The Evariste Galois Archive

'Tout voir, tout entendre,  ne perdre aucune idée', Evariste 
    Galois, 29/Oct/1831

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Evariste Galois Biography

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Strokes of Fate

As a simple pupil of the Mathématiques préparatoires, Galois - completely on his own - for the entrance to the École. Galois wanted to go to this school under all conditions, because it garanteed him the best possibilities in mathematics. It had been hardly ten years ago that the École had drastically modified their statutes: No longer militarilly oriented and they changed their uniformes for civilian. But the major task remained the same: to train young scientists the government service. In June 1928 Evariste appeared there for the entrance examination, although he had not taken part in another special course in mathematics for another year. The fact that he flunked was for Galois one of the injustices, regardless if real or imagined, which poisoned his life. The two heavy strokes of fate, which overtook Galois in July 1829, were surely catalysts for the tragic course of his further life. Did they have a triggering effect or did they just accelerate what had started with his experiences at the Louis-le-Grand. The year 1829 was a time, in which the clerics resisted with king Charles X' consent the liberal decrees of Martignac. Edicts which didn't allow anymore certain religious orders (e.g. the jesuits) to teach. These tensions prevailed also in Bourg-la-Reine, where at the beginning of the year 1829 a young priest took over the parish and soon banded together with the Ultras. Together with a member of the town council he intrigued against the liberal mayor Nicolas Nicolas-Gabriel Galois. They spread falsified vulgar poems and let him appear as the author. Due to the scandal resulting from thereof, Evaristes' father left Bourg-la-Reine and moved to Paris, where he rented an apartment in the rue Jean de Beauvais, close to Louis-le-Grand. In this flat he committed suicide on the second of July. His funeral became a triumphal procession of the liberals and in the end the priest was offended and some stones were thrown at him. Just a few days after the unexpected death of his father, Galois took the the entrance examination to the École Polytechnique for the second time. It became a legend in the history of mathematics. He was aware that a refusal would be final this time, if he would flunk again. The examiners, though being recognized mathematicians, were not capable of detecting the mathematical genius of Evariste Galois. One of the two examiners asked the fatal question: He should describe the theory of the arithmetic logarithms. Galois criticized immediately the question, and mentioned to professor Dinet that there are no arithmetic logarithms. Why didn't he simply ask for the theory of the logarithms? Thereupon Galois refused to explain some propositions concerning logarithms. He said that it was completely obvious! This was apparently the dot on the i: He failed the examination. According to the biographer Bell the course of events was different and more dramatic: Galois, used to unfold his mathematical thinkung completely in his head, had a serious disadvantage before the board. The chalk and the sponge irritated him until he found a suitable application for one of the two things. One of the examiners had discussed both falsely and stubbornly a mathematical fact. In a fury and despair he hurled the sponge into the face of his tormentor. Twenty years later we find In the Nouvelles Annales Mathématiquesthis: "a candidate of superior intelligence was ruined by an examiner of minor intelligence. Barbarus hic ego sum quia non intelligor illis!"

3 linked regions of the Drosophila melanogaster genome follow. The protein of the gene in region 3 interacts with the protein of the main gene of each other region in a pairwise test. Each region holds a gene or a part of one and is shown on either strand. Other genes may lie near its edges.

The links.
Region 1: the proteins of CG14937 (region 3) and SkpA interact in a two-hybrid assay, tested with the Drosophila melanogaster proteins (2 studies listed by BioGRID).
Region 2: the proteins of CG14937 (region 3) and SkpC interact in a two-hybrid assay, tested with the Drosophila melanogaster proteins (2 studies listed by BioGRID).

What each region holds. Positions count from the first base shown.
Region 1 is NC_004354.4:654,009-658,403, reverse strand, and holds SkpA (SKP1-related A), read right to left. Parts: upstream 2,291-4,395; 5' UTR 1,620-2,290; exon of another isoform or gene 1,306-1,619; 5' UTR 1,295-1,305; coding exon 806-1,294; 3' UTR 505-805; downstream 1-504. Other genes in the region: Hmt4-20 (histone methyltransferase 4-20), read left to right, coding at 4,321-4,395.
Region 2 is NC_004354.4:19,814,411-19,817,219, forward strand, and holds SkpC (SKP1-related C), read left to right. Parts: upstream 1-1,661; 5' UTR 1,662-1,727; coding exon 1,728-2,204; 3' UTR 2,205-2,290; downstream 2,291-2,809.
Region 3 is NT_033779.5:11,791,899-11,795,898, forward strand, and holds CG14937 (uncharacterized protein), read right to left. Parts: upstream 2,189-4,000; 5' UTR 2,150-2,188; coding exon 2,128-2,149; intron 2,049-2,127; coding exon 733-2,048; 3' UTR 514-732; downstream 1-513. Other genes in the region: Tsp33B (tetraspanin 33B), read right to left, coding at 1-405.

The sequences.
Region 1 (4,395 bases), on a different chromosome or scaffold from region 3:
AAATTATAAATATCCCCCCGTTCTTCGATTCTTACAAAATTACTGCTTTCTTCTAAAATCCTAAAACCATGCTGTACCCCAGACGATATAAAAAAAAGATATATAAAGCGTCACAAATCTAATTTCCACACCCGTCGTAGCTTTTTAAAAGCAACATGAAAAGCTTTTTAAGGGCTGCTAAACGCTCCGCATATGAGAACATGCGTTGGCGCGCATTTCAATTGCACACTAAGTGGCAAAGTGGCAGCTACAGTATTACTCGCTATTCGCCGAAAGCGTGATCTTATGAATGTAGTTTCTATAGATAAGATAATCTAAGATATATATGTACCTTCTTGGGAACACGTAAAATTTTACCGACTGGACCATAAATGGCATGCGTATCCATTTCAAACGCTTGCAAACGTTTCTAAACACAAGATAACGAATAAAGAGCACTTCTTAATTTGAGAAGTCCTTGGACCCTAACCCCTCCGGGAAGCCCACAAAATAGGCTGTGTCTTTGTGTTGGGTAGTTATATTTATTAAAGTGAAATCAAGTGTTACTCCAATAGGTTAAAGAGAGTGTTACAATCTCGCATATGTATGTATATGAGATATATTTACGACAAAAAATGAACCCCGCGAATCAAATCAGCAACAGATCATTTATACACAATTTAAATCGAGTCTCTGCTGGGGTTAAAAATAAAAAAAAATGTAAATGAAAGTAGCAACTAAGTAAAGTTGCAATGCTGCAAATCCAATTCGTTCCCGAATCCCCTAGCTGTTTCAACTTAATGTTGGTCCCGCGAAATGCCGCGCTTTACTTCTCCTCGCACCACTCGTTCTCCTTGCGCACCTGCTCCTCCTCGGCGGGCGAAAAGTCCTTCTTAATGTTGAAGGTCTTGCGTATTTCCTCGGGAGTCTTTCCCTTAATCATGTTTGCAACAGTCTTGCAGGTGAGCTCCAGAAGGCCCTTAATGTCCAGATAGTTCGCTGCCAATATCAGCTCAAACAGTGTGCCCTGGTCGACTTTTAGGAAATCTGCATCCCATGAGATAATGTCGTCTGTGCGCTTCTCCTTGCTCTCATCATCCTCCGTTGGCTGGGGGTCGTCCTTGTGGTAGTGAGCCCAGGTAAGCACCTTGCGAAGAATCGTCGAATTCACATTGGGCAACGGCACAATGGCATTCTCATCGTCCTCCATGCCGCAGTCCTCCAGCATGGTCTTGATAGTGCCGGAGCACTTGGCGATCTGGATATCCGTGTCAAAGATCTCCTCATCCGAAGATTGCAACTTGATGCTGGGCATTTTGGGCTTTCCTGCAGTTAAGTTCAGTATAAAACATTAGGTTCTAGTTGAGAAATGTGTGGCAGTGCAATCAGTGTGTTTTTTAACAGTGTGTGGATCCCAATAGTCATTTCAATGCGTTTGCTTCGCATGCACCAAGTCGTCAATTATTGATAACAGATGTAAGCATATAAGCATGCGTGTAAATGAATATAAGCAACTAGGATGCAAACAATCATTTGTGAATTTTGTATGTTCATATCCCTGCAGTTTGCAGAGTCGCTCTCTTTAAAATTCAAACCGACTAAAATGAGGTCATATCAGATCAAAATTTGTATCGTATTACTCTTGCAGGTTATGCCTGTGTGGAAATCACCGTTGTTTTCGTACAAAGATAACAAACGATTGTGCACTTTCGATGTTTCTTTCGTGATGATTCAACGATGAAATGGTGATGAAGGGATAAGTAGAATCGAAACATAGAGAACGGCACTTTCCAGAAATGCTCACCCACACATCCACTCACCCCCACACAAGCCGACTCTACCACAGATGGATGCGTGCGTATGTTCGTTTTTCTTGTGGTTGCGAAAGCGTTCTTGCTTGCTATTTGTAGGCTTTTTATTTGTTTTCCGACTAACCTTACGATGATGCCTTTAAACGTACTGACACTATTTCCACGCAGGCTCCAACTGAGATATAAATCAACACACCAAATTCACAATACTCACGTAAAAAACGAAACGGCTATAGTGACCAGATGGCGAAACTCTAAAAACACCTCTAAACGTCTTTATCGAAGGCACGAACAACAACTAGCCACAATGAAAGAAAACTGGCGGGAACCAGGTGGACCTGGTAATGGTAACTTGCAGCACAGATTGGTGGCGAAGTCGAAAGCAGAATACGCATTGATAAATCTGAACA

Written by Bernard Bychan; Last Modified: July 10, 2011

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